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Cap-and-Trade Interests Try to Break Through Health Care Clutter

With health care town halls continuing to dominate the August recess, energy and environmental interest groups are making an aggressive lobbying push to bring the climate change debate to the fore.

The American Petroleum Institute, along with several other trade groups, including the American Farm Bureau Federation and the National Association of Manufacturers, are launching a series of 19 “Energy Citizen” rallies Tuesday.

The first, taking place in Houston, will feature Houston Astros CEO Drayton McLane as the keynote speaker, according to API spokeswoman Cathy Landry.

“This is about climate in the sense that all these groups believe the Waxman-Markey bill will raise energy costs and the loss of jobs,” Landry said. “All the rallies are about getting like-minded individuals together and letting them know they aren’t alone.”

The API is hardly on its own in voicing opposition to the House-passed “cap and trade” legislation.

The American Coalition for Clean Coal Electricity, which also opposed the climate change bill, is ramping up its efforts as well.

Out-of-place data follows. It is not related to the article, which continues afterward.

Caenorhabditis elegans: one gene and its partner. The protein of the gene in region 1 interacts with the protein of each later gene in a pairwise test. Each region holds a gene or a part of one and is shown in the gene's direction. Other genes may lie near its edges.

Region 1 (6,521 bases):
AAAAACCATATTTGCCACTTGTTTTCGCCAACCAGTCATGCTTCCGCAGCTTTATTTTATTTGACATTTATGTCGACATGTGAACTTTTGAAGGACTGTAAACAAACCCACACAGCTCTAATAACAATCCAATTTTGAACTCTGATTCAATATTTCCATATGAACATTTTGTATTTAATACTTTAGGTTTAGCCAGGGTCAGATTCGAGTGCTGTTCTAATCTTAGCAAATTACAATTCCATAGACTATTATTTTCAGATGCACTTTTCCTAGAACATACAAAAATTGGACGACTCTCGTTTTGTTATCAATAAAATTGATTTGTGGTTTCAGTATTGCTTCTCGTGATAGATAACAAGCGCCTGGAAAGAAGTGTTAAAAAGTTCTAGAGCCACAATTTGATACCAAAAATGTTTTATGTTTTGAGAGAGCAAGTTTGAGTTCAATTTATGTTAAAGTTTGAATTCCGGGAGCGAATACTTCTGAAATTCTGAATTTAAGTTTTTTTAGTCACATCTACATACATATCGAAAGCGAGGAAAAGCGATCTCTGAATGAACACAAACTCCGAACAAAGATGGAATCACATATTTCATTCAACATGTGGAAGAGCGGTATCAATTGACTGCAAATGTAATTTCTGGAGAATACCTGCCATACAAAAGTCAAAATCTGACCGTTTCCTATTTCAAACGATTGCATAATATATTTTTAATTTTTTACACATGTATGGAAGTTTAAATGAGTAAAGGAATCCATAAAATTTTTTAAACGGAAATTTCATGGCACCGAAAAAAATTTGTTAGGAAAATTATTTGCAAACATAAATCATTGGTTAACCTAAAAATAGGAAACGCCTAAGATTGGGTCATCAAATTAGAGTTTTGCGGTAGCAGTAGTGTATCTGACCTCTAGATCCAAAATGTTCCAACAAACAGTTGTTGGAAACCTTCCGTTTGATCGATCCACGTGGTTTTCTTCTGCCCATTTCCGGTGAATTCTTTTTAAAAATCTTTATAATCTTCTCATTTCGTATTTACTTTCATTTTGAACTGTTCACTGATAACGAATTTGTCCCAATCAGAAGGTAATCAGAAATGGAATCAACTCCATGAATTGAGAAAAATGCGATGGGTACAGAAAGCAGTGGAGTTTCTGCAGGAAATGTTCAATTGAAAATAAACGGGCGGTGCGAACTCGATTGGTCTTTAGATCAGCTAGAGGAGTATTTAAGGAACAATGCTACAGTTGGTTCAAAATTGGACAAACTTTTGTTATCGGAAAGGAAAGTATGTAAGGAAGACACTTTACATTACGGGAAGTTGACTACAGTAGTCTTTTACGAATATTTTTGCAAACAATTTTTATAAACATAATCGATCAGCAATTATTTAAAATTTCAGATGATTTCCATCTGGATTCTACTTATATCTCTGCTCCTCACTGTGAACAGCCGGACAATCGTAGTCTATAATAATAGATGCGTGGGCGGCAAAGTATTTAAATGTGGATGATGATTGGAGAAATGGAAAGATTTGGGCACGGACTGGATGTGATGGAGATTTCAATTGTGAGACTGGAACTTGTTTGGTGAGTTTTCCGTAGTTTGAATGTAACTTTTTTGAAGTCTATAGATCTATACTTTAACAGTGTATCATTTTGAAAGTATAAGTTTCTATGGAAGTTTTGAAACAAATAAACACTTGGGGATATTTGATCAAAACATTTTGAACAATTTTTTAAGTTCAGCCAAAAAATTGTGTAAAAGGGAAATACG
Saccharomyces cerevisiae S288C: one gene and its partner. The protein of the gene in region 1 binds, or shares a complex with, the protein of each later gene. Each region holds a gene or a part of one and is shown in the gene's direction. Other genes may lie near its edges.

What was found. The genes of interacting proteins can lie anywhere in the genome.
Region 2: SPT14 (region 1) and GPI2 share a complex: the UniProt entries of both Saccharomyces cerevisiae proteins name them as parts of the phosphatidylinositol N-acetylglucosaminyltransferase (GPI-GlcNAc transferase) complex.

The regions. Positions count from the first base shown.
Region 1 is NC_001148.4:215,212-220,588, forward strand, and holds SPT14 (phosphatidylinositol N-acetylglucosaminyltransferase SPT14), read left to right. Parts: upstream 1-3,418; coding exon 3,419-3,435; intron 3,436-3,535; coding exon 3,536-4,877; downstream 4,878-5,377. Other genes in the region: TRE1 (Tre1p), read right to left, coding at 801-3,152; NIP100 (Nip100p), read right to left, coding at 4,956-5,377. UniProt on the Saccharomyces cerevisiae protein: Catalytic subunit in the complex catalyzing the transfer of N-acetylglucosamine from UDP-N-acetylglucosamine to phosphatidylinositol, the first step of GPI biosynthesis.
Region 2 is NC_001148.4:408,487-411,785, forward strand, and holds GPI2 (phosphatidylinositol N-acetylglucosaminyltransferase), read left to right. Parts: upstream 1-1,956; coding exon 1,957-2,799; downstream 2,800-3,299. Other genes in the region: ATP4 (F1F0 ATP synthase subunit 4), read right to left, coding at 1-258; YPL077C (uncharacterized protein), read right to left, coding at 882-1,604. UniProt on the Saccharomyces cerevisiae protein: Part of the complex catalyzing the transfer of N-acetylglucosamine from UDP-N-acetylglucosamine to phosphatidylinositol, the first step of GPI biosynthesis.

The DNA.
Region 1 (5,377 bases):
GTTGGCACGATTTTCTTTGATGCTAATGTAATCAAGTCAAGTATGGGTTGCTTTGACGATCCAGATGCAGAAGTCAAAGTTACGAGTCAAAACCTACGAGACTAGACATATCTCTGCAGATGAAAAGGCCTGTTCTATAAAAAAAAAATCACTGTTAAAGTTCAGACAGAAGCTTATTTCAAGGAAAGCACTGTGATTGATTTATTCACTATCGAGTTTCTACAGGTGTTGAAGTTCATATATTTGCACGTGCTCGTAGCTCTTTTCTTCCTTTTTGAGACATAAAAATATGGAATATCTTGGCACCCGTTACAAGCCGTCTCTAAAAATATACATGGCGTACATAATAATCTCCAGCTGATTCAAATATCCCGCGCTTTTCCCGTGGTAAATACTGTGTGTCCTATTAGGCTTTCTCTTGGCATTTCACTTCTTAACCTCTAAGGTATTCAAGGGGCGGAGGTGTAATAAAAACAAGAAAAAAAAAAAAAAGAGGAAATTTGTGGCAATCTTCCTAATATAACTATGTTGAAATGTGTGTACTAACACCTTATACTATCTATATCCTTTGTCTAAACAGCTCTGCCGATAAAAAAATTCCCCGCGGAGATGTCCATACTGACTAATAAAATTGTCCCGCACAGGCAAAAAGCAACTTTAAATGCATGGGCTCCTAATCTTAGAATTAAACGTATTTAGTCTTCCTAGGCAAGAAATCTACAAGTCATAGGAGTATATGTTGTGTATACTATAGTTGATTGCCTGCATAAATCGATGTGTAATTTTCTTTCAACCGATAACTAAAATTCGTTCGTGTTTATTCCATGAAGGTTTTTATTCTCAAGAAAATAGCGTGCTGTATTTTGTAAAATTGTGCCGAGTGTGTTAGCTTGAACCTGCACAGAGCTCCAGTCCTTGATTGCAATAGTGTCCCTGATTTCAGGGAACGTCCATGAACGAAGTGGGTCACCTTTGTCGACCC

The ACCCE launched a $1 million, two-week national ad buy Friday. The ad campaign, called “Real People, Real Stories,” will largely air on cable networks.

Still, ACCCE Senior Vice President of Communications Joe Lucas acknowledges that grabbing the public’s attention is difficult while the health care debate is front and center at town halls across the country.

“Health care certainly has taken all the air out of the room,” Lucas said. “We’re mindful that this is an issue that is going to be ongoing for a long time. We’re not going to force the issue.”

Senate Majority Leader Harry Reid (D-Nev.) has set a Sept. 28 deadline for Senate committees to report out a bill.

ACCCE has decided not to push members of its “citizen army” to attend town halls. Instead, ACCCE is calling on its grass-roots operatives to attend local events like parades in order to keep the climate change debate from fading into the background.

Environmental groups are also getting in on the action.

The Sierra Club is also trying to make the connection between the environment and health care concerns — pushing clean energy jobs at health-care-focused town halls —according to David Willett, the group’s spokesman.

“Clean energy solutions revitalize manufacturing, revitalize American jobs and lower consumer costs for energy while also protecting the planet,” Willett said.

The Sierra Club is also working to counteract lobbying and AstroTurf firms.

“We’re very conscious of getting out the people to counteract those efforts of the folks who are paying people to show up,” Willett said.

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